Man Man comes crashing through windows, holding microphones up to dogs’ lips in tubs and shooting off fireworks in the streets on its latest release “Rabbit Habits.” It is twitchy and raw and perfect for creating summertime bursts of energy. Even amidst this chaos, the album manages to be more accessible than both of the group’s previous releases.
For those unfamiliar with Man Man, imagine Alice Cooper and Glen Danzig jamming in the middle of a Ringling Brothers. trapeze act. They will throw whatever they can at listeners, be it noisy rock or mellow instrumental passages, in order to entertain. “Rabbit Habits” targets the adventurous listener with its bevy of delivery styles, from piano-accompanied ballads to fuzzy guitars and multimember vocal segments set to old-timey trumpets. And to this end, it is quite entertaining — a panoramic of the schizophrenic youth culture.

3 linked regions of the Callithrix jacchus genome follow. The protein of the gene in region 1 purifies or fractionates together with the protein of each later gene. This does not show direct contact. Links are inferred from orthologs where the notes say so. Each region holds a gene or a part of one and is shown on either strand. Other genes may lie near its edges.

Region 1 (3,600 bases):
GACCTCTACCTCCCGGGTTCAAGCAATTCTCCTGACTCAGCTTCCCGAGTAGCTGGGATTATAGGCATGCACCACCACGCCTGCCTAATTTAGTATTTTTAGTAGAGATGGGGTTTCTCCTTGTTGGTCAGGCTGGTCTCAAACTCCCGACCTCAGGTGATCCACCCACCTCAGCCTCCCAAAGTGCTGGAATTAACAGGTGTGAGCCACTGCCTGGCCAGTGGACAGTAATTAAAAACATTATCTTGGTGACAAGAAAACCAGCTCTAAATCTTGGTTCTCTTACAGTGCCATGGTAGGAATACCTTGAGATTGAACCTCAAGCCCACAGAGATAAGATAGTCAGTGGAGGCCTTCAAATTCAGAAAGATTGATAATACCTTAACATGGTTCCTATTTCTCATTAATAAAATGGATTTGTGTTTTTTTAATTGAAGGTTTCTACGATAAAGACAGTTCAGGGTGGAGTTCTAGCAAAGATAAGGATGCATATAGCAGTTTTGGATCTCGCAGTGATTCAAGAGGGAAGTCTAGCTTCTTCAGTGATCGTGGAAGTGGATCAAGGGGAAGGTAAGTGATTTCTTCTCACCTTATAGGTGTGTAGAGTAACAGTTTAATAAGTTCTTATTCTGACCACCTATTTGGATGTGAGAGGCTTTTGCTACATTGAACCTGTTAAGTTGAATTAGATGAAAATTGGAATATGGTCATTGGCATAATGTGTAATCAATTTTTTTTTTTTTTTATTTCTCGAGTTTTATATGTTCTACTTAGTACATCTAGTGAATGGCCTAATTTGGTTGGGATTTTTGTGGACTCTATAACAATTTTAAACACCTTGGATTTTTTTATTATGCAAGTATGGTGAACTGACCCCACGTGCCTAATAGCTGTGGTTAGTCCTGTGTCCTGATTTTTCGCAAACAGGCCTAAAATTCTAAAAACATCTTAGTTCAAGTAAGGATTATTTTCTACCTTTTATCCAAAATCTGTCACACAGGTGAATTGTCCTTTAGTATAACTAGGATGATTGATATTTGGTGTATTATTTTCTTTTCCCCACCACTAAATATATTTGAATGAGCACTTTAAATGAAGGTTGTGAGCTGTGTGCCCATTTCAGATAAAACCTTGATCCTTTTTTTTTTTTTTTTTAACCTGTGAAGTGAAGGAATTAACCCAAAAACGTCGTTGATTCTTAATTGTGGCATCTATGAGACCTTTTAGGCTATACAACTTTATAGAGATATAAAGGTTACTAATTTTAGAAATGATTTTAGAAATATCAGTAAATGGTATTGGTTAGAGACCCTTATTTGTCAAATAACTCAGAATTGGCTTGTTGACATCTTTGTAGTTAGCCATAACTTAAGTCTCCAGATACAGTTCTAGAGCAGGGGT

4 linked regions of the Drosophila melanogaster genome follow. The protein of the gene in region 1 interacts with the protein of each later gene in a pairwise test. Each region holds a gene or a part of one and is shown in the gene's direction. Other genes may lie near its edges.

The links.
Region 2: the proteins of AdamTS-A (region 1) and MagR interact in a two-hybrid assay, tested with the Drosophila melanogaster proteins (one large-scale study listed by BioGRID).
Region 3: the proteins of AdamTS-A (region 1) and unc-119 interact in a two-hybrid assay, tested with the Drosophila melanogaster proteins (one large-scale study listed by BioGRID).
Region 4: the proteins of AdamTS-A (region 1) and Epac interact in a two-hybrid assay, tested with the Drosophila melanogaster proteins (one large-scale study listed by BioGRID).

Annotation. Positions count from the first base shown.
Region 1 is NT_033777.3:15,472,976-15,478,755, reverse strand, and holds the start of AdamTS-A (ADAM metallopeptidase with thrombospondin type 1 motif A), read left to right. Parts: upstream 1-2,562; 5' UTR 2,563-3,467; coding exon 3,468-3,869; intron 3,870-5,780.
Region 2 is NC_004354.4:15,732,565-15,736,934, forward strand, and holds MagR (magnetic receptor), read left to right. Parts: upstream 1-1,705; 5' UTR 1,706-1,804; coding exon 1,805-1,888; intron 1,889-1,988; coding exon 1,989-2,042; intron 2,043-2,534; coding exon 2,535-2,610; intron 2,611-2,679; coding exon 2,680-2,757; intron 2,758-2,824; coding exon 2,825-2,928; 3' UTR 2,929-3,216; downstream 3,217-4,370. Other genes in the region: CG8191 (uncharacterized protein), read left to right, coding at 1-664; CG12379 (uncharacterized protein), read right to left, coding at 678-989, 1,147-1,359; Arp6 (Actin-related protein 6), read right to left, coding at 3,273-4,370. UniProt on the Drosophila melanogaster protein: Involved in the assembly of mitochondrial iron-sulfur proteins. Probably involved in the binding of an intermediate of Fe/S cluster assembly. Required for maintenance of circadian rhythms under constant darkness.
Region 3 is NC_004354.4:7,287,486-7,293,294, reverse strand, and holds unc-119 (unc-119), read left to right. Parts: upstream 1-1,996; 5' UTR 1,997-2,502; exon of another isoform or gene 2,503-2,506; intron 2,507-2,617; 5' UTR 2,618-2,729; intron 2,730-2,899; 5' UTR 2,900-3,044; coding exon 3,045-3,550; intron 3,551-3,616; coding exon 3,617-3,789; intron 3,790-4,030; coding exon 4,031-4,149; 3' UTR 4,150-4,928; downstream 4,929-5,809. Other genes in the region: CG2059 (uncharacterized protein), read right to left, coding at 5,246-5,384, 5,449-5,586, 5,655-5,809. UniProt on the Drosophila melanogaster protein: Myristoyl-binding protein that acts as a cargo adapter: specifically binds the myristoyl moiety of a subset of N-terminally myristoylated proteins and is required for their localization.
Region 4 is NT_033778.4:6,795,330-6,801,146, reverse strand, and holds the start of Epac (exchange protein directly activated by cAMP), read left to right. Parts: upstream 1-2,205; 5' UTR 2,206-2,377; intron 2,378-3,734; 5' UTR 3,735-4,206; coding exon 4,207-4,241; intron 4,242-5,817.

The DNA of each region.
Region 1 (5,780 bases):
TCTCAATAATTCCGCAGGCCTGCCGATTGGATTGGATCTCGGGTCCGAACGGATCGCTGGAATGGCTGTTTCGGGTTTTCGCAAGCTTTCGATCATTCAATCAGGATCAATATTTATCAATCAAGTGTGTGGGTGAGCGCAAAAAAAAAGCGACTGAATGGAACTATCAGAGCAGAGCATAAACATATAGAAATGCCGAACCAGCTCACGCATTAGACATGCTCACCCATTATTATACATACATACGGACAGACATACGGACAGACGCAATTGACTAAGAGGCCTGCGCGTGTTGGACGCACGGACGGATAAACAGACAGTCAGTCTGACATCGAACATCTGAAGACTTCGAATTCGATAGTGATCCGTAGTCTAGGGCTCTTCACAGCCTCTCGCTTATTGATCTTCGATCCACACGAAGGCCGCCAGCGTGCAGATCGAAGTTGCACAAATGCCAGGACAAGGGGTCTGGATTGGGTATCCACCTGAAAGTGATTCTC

It would not be outrageous to think of “Rabbit Habits” as the contemporary indie-rock analogue of early ’70s punk. Songs like “The Ballad of Butter Beans” convey a frantic-yet-playful spirit that does its own thing, unafraid of confusing a few folks along the way. Looney Tunes-esque xylophone runs? Check. Lyrics that skip from “shoes shines” to meditations on death and eating? Check. The group’s wide-open attitude could teach a few punk bands a lesson. They do what they want and still manage a sense of cohesion.
And that’s what Man Man has always been about: a unified sense of chaos, bundled up in instrumental experiments in the name of refreshment and fun. “Rabbit Habits” takes Man Man a few steps toward accessibility, which will net them some new listeners. But if you already know you like your music on the atypical side, grab this album and have some fun.